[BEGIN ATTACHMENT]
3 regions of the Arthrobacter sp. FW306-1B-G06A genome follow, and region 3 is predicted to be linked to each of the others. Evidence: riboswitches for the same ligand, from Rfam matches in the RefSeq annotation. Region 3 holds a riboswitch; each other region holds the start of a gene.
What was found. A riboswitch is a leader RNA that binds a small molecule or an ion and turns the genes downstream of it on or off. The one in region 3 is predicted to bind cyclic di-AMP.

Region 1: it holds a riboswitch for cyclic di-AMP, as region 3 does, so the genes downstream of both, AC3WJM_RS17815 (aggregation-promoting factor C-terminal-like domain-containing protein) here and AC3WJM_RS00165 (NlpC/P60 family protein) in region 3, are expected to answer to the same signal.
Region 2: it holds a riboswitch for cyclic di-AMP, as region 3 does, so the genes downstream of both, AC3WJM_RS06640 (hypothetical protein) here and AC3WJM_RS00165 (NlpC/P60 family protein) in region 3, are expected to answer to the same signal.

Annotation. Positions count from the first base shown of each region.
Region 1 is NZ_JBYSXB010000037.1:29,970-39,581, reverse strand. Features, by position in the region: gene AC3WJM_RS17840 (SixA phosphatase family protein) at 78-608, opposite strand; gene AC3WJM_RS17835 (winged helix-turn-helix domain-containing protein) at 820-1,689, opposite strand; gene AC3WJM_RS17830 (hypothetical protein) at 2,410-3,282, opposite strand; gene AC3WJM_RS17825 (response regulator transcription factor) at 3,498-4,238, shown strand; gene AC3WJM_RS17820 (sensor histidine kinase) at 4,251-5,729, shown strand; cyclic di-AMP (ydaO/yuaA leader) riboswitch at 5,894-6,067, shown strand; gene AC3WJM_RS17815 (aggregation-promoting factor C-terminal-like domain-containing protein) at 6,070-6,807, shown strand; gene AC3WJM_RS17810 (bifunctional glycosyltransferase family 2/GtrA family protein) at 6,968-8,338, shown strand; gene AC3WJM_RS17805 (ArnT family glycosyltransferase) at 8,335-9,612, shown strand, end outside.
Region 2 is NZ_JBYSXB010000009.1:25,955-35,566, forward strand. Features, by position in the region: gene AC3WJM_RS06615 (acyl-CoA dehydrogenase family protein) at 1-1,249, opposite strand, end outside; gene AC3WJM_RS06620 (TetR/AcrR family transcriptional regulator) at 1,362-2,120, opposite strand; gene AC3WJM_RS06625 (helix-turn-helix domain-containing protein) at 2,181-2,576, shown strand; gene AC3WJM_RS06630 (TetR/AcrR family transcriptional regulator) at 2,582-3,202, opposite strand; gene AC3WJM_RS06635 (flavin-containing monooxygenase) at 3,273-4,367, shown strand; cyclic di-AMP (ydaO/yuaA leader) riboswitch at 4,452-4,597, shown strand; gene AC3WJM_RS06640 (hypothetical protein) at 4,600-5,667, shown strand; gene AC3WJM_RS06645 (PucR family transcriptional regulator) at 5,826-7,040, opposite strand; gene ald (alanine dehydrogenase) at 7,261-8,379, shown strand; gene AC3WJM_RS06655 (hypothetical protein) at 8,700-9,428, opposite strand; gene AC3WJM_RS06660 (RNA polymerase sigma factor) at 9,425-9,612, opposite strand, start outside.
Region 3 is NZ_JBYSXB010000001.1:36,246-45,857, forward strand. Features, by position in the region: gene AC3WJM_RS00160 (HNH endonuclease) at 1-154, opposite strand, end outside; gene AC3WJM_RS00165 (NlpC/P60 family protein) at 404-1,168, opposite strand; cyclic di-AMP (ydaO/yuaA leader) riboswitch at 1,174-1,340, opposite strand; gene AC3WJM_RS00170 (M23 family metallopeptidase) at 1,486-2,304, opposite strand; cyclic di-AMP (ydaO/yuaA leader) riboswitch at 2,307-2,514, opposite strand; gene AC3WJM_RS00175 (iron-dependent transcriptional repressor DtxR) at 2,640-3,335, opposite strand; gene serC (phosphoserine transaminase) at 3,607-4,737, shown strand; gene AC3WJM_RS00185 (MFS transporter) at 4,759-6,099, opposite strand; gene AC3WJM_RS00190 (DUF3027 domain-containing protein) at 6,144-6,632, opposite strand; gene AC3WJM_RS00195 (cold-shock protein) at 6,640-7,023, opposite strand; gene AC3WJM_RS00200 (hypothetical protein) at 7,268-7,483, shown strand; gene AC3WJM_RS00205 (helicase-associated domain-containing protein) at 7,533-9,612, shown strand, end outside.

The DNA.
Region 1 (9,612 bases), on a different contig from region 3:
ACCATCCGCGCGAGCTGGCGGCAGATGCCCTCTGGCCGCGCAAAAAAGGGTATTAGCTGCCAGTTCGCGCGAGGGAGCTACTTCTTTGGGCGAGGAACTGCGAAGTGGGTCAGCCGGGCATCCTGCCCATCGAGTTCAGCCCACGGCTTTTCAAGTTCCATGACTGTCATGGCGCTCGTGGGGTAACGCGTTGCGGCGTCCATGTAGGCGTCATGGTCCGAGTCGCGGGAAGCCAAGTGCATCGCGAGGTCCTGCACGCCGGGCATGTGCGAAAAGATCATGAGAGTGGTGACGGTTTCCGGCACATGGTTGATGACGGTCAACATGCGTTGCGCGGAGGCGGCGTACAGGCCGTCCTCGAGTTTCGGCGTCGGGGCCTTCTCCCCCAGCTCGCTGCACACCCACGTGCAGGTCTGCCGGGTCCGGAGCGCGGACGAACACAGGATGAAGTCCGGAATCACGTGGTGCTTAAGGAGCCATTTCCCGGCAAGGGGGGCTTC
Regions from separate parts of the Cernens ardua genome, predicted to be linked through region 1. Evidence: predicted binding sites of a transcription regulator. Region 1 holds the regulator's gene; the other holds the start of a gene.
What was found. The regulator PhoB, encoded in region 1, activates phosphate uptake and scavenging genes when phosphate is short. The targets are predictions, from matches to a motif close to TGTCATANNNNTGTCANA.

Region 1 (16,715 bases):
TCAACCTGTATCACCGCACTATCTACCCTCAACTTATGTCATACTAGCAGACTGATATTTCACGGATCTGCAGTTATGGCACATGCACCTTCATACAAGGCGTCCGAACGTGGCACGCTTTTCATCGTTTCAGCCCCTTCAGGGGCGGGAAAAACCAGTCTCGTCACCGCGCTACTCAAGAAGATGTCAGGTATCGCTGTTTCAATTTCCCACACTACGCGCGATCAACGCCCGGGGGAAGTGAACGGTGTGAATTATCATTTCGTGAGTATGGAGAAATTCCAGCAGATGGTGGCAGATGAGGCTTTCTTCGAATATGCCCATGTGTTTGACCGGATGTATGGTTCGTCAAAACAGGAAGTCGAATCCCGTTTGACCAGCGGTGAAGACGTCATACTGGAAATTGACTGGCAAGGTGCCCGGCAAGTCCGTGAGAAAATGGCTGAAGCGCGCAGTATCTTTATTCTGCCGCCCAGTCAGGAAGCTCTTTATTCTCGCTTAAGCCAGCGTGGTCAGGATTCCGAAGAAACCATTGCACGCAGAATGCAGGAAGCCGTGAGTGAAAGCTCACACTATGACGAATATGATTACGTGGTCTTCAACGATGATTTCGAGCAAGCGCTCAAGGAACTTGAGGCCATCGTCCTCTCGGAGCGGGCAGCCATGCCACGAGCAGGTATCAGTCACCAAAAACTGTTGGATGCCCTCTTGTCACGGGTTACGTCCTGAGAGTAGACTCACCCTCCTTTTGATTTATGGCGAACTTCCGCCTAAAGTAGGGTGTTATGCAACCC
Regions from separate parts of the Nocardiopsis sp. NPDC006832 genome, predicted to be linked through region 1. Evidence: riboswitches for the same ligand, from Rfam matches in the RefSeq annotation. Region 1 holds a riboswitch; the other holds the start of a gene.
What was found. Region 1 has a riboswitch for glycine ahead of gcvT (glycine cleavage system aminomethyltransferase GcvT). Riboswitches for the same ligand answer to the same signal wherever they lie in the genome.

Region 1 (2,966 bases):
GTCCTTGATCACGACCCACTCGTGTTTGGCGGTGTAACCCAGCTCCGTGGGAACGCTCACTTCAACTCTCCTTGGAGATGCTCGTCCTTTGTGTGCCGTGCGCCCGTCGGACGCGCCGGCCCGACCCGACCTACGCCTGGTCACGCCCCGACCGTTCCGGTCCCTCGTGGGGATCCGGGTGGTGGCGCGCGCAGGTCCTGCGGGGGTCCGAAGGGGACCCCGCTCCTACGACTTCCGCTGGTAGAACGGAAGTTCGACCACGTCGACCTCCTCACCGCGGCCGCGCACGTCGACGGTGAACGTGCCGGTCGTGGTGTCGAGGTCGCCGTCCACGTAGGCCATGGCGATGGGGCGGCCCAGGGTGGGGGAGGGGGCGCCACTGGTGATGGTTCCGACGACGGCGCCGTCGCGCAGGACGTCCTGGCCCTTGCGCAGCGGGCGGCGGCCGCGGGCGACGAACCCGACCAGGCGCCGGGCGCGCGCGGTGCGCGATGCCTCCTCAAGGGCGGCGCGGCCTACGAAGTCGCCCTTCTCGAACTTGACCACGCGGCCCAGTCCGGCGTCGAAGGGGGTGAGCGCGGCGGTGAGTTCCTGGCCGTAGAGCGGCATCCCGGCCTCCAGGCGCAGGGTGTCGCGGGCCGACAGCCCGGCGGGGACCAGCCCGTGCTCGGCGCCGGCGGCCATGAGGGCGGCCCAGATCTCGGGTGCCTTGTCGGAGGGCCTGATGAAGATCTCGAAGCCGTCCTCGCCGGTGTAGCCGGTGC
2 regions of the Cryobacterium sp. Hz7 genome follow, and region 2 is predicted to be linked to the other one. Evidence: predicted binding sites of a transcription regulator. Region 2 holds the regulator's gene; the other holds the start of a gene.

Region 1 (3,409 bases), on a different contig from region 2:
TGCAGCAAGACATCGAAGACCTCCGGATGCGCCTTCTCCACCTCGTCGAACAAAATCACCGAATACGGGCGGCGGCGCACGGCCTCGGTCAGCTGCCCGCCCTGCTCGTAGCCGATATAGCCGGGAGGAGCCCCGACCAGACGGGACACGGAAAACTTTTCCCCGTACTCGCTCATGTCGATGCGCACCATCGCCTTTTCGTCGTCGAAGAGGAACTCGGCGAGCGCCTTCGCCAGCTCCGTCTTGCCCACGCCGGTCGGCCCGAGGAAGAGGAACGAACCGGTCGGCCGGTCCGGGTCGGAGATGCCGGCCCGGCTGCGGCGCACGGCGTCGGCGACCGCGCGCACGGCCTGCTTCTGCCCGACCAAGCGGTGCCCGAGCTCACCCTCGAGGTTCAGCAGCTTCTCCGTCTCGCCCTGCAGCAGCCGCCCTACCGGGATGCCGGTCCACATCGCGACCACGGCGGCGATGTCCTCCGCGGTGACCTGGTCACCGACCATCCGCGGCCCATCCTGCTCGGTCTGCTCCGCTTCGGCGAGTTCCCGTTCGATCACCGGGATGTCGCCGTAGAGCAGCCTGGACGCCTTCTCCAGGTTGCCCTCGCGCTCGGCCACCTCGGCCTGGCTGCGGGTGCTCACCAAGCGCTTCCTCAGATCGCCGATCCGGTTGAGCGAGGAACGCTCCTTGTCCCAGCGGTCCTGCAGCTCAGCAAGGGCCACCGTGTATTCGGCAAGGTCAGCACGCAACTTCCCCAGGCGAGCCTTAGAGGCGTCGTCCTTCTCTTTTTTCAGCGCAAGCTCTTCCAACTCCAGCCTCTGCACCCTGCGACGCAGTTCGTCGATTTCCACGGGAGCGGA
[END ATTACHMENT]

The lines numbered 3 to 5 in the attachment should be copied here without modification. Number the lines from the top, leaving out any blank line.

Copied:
Region 1: it holds a riboswitch for cyclic di-AMP, as region 3 does, so the genes downstream of both, AC3WJM_RS17815 (aggregation-promoting factor C-terminal-like domain-containing protein) here and AC3WJM_RS00165 (NlpC/P60 family protein) in region 3, are expected to answer to the same signal.
Region 2: it holds a riboswitch for cyclic di-AMP, as region 3 does, so the genes downstream of both, AC3WJM_RS06640 (hypothetical protein) here and AC3WJM_RS00165 (NlpC/P60 family protein) in region 3, are expected to answer to the same signal.

Annotation. Positions count from the first base shown of each region.